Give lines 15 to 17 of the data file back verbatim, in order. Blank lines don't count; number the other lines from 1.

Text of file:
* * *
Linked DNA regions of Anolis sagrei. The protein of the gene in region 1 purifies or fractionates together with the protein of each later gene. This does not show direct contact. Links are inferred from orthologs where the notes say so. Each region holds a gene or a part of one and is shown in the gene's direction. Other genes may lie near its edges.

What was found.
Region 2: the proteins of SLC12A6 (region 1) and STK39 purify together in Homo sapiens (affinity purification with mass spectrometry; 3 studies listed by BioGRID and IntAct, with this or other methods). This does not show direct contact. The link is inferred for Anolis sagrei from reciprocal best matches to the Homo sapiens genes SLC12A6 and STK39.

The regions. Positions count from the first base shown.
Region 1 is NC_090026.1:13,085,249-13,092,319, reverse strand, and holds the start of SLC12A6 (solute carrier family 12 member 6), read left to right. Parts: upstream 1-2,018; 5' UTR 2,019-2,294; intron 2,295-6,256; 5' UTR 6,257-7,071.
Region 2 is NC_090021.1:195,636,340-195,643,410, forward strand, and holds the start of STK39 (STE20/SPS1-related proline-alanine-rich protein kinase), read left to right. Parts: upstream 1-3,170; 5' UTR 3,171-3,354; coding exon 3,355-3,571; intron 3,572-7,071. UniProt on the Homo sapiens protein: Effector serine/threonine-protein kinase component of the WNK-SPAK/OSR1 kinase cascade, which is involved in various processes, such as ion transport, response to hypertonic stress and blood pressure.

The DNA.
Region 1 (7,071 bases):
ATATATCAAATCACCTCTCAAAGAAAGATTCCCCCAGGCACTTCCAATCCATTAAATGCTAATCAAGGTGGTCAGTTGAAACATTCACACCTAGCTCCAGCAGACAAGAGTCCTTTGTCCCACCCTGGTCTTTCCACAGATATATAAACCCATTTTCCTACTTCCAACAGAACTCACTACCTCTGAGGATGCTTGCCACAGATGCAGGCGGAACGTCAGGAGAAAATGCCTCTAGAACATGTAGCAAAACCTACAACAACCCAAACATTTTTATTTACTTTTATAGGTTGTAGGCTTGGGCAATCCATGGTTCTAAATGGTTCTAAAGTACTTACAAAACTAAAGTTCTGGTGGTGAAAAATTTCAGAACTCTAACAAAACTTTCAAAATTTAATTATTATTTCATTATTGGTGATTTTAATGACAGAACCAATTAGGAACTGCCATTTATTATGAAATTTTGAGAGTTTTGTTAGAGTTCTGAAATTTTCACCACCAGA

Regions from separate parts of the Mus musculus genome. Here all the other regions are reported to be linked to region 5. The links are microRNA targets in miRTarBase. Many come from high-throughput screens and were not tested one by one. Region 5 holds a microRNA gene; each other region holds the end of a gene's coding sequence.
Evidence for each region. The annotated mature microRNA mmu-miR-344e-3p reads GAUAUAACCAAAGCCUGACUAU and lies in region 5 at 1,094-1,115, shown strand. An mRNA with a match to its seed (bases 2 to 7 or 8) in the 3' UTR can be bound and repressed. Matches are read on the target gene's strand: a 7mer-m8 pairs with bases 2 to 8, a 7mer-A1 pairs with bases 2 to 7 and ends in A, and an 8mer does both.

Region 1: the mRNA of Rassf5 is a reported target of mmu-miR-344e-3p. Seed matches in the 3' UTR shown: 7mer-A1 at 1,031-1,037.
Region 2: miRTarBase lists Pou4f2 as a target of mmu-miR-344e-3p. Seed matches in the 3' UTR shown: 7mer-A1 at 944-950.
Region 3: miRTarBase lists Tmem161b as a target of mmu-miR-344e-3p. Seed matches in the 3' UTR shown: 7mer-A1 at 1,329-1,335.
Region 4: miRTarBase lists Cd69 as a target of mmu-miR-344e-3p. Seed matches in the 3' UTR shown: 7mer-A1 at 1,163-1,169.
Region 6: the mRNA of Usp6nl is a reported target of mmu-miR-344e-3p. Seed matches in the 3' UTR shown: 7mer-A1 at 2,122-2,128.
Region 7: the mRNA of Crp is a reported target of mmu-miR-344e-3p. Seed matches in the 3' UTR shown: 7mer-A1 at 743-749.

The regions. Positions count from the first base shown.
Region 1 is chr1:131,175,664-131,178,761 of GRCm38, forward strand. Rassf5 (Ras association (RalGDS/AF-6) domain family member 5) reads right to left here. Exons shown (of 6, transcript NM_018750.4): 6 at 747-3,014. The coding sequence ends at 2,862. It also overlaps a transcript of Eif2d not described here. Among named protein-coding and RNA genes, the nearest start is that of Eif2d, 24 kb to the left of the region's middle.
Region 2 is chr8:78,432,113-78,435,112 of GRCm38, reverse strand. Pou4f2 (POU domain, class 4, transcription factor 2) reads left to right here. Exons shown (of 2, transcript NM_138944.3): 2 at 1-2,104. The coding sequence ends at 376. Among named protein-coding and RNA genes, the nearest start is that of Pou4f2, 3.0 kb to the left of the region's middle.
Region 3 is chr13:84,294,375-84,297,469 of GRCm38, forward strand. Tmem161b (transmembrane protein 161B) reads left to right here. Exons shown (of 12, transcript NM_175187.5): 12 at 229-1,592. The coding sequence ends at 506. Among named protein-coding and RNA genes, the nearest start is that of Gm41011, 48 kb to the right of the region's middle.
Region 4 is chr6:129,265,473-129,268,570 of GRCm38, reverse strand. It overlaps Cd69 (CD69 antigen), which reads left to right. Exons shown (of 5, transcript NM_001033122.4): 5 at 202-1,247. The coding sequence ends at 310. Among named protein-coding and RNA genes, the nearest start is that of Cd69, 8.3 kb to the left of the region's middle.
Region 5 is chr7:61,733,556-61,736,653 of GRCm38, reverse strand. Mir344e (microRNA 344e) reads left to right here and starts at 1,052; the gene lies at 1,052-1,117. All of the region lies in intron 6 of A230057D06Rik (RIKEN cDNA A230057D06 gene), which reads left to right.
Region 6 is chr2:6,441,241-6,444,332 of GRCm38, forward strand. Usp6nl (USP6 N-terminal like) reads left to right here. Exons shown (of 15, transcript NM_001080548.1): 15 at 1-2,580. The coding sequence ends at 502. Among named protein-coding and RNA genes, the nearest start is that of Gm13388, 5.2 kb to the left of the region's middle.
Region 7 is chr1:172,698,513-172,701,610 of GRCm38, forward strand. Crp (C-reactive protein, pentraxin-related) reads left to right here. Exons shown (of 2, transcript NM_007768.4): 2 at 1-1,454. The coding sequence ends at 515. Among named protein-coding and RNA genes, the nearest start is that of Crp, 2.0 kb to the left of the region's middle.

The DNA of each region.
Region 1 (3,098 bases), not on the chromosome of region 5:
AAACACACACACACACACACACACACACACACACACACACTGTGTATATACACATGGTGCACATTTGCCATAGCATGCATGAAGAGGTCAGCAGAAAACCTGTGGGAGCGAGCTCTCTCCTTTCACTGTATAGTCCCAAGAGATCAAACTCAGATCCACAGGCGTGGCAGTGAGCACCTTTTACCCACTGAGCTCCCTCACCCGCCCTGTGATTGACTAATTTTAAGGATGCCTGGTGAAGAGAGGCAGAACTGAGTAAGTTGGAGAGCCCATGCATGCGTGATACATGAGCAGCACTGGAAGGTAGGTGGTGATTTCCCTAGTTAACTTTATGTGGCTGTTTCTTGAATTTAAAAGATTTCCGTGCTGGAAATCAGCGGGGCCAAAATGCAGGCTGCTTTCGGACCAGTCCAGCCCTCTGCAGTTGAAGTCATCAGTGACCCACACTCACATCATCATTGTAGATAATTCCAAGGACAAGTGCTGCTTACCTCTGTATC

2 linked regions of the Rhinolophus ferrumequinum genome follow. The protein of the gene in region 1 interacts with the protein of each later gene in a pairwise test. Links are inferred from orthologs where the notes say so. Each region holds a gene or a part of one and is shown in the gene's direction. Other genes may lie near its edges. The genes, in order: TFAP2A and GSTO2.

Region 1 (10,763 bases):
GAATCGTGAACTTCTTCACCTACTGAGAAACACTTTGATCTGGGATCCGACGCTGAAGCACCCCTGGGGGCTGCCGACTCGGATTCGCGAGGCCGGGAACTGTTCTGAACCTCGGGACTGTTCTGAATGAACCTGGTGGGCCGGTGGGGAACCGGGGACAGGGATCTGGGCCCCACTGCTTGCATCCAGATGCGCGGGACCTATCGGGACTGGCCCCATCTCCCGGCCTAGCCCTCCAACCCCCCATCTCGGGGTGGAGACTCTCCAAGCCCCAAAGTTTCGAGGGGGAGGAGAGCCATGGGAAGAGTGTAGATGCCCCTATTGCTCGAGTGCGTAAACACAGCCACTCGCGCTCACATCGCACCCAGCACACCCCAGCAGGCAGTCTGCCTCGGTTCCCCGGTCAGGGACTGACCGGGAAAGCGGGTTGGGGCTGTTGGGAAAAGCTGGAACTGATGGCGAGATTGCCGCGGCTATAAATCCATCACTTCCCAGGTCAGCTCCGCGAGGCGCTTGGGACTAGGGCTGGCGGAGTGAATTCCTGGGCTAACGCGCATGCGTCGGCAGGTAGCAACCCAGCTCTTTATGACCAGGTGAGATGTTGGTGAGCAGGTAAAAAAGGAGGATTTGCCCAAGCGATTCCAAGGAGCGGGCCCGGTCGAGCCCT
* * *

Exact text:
Region 4: miRTarBase lists Cd69 as a target of mmu-miR-344e-3p. Seed matches in the 3' UTR shown: 7mer-A1 at 1,163-1,169.
Region 6: the mRNA of Usp6nl is a reported target of mmu-miR-344e-3p. Seed matches in the 3' UTR shown: 7mer-A1 at 2,122-2,128.
Region 7: the mRNA of Crp is a reported target of mmu-miR-344e-3p. Seed matches in the 3' UTR shown: 7mer-A1 at 743-749.